You’re at the end of the interview and you know that you rocked it! Then all of a sudden you’re thrown off guard when the interviewer asks if you had any questions for them. Of course you could ask the stereotypical question, “What’s next in the job process?” which is a great question! It shows that you are interested in the position and are eager to hear what the next steps should (or will) be. Or you could ask “How do you like your job?” which is a great basic question. You should expect to hear a positive answer, but if not then you should definitely look at other options. Or you could just simply tell them that you have no additional questions, which is bad! You then wrap up the interview, shake hands, and go your separate ways and you hear nothing back.
It happens all too often that people don’t do their research and prepare 2-3 questions so that they can “wow” their interviewers. Candidates that come prepared with great questions are often the candidates that get hired.
With that all being said, always come prepared with at least double the questions you plan on asking just in case some of your questions are answered during the actual interview. Not having any questions to ask might indicate that you are just going through the motions of an interview without any real intentions of actually wanting the job. Remember, the Q&A time you get at the end of the interview is often the last chance you get to make a great final impression, which can either make or break your chances of landing your dream job!
I’ve included a few great questions to ask at the end of every interview that is sure to knock the socks off of any potential employer!
- Tell me about the culture of your team? This answer will give you some insight of how the employees work together and interact on a daily basis. It will help you gauge whether you might be a good fit for the organization.
- What is the most challenging part of this role? This question shows that you are very interested in the position and what all you are going to do in the role itself. Sometimes job descriptions don’t go over everything that they plan for the employee to do and this might give you a better idea.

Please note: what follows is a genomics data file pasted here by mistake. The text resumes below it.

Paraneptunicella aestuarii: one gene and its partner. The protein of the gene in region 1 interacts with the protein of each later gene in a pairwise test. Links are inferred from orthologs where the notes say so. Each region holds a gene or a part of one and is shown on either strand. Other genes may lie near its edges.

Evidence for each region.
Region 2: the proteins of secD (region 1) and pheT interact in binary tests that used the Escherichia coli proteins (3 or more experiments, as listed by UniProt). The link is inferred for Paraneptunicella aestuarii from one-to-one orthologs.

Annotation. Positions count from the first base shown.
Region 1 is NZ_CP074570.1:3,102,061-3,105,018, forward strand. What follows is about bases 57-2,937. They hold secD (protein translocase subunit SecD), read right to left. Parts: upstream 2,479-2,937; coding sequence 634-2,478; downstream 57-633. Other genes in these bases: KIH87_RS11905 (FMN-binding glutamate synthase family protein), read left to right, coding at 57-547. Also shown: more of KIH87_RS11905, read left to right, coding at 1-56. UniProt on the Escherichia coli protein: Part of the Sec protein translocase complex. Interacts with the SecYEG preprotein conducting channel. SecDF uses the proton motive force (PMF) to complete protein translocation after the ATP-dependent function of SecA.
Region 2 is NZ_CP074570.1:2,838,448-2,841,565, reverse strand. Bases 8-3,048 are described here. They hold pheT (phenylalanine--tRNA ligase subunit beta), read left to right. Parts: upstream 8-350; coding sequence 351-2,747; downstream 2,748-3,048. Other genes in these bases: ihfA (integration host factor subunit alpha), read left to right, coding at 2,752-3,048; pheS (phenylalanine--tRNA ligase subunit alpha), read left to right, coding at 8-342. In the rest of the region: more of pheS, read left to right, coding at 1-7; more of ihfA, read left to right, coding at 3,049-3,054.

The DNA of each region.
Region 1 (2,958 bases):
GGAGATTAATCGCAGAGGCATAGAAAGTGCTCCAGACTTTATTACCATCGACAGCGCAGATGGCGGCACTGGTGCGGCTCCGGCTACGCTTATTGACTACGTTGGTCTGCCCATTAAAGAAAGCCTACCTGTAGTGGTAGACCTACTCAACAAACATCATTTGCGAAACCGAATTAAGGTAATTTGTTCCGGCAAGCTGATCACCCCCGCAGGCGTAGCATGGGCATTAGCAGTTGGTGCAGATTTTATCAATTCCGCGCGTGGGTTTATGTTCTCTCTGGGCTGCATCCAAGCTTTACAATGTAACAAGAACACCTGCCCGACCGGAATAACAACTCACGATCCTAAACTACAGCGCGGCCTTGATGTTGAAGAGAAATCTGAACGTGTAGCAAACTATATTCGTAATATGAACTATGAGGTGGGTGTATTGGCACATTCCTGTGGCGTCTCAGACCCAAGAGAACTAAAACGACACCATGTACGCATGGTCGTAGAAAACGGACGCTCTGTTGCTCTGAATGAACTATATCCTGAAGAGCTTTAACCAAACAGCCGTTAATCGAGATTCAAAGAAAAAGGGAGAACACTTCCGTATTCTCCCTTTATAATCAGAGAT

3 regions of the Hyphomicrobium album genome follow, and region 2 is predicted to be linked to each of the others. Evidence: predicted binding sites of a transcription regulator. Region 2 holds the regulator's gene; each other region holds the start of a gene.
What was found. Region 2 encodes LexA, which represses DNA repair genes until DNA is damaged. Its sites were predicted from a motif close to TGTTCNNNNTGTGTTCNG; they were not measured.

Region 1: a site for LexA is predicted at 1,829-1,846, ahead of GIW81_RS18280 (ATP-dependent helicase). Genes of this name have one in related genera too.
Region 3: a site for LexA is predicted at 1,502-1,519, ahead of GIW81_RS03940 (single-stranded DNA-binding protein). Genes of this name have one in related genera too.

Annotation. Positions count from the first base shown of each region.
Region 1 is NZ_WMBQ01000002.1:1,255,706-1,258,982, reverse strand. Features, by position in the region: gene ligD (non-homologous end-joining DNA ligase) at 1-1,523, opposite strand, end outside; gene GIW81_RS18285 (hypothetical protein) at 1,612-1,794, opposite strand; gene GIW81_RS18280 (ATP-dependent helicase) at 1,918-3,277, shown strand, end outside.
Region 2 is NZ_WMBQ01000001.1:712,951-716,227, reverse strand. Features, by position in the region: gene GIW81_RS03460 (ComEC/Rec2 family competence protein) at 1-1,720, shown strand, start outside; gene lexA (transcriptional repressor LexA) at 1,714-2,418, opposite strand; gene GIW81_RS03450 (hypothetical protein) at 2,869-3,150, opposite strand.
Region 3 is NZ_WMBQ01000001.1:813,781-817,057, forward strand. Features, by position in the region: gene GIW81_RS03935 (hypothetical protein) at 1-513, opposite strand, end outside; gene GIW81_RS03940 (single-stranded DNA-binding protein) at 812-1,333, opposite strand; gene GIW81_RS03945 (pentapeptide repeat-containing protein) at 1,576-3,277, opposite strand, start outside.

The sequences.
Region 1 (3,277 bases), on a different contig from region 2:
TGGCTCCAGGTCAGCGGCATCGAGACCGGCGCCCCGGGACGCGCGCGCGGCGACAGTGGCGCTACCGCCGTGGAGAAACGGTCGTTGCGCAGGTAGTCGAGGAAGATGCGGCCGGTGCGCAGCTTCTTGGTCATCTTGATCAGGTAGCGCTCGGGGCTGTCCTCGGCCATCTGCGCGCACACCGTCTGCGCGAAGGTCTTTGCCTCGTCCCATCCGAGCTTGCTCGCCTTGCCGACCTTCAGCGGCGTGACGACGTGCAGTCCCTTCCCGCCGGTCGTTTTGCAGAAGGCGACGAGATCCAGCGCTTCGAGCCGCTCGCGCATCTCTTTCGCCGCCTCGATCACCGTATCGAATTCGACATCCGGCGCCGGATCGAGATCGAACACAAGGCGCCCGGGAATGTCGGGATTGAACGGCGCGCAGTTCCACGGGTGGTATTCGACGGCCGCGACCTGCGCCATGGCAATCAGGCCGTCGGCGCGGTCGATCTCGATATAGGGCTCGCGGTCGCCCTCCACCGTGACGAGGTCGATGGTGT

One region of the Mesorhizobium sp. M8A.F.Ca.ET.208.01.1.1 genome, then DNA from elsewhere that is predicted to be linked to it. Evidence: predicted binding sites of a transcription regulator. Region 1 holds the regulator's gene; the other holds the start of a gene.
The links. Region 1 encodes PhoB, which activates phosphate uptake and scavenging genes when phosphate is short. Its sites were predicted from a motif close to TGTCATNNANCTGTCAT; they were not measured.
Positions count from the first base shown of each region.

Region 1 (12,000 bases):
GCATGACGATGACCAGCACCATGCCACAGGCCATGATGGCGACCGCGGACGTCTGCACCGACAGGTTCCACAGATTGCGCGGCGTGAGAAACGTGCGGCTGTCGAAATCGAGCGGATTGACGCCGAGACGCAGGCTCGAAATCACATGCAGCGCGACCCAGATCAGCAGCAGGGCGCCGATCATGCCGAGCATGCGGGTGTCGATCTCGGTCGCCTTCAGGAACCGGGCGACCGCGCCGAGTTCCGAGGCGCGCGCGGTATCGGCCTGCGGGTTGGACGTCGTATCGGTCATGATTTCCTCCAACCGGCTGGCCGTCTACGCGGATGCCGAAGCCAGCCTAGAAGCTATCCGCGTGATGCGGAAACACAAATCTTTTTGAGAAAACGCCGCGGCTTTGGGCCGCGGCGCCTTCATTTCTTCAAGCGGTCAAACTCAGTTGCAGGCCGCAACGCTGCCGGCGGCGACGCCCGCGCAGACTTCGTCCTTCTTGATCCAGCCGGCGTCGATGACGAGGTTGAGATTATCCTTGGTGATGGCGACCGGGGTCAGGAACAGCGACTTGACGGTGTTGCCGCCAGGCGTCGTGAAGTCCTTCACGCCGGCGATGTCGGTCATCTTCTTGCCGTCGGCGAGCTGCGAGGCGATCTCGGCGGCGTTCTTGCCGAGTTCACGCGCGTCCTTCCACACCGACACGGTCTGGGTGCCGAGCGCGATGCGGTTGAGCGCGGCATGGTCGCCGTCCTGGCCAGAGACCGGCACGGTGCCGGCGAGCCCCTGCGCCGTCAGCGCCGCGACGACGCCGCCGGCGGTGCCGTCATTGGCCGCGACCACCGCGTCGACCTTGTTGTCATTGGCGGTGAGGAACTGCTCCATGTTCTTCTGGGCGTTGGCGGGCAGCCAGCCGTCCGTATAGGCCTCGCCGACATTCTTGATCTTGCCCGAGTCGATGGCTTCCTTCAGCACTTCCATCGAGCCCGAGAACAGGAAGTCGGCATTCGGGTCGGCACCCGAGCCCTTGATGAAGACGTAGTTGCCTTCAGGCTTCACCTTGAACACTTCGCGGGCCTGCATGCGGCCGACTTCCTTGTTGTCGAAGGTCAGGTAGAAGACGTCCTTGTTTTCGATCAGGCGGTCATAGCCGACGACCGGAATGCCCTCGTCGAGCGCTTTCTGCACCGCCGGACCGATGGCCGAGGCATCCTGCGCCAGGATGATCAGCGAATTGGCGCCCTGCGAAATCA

- What traits does it take to be successful in this role? Again, this type of question can give you valuable information that isn’t written in the job description you’re interviewing for. You will find out what the traits of the previous employee in that spot were and whether they were good or bad and how you compare.
- What is the tenure of your team like? You want to hear that there is good tenure. It means the company offers a great work environment where people want to stay instead of leave to something different.
- What new skills can I hope to learn here? This question shows that you are not only there to work, but to grow as well. Any job you take should be one that helps you to grow and advance yourself personally and professionally. You take the skills you have learned previously and add the skills you will learn there thus taking them with you wherever you go.
- What is it about this job/company that keeps you here? This question gives you some personal insight and experience from the employer. I can personally attest that this question works wonders during an interview. When employers hear this question it makes them reflect on why they’re still there. I heard several answers ranging from the tenure of everyone, the culture, the coworkers, etc. Asking this question makes them think and reflect which means you’ve chosen a great question! You should interview them just as they have interviewed you to ensure that you would like the company.
- If you could improve one thing about this company, what would it be? You could ask every employee you know and there will always be something that they wish was different. Maybe some sort of policy or procedure just needed one little tweak that they thought was needed. Hearing their answer will give you an idea of how they feel about the company and how it handles its business.
- How did you get your start in this company? It’s always great to hear and see when a manager started their career as an intern or entry-level employee. It shows that the chances to climb up the corporate ladder are high and that people are happy to stay where they are. I think that it also tells you that people really know the company/business inside and out. Starting at the beginning lets you know that they know how to do every little function required for each position. These people are great to learn from!
- Do you have any concerns about my background with regards to this role? This is a Key question. It allows you to combat any potential issues the interviewer might have thought of during the interview.
Coming up Tomorrow: 7 Things You Should NEVER Ask at the End of Your Interview
Related Job-Seeker Tips
- After the Interview… What’s Next?
- Resume Do’s and Don’ts: 13 Things that Get Your Resume Noticed
- Resume Do’s and Don’ts: 10 Things that Land Your Resume in the Trash
- Job Seeker Interview Tips: Perfecting the Phone Interview
- Job Seeker Interview Tips: Successfully Navigating a Skype Interview
- Job Seeker Interview Tips: Closing the Deal in an In-Person Interview
- The Seven Worst Things You could Ever Ask Your Interviewer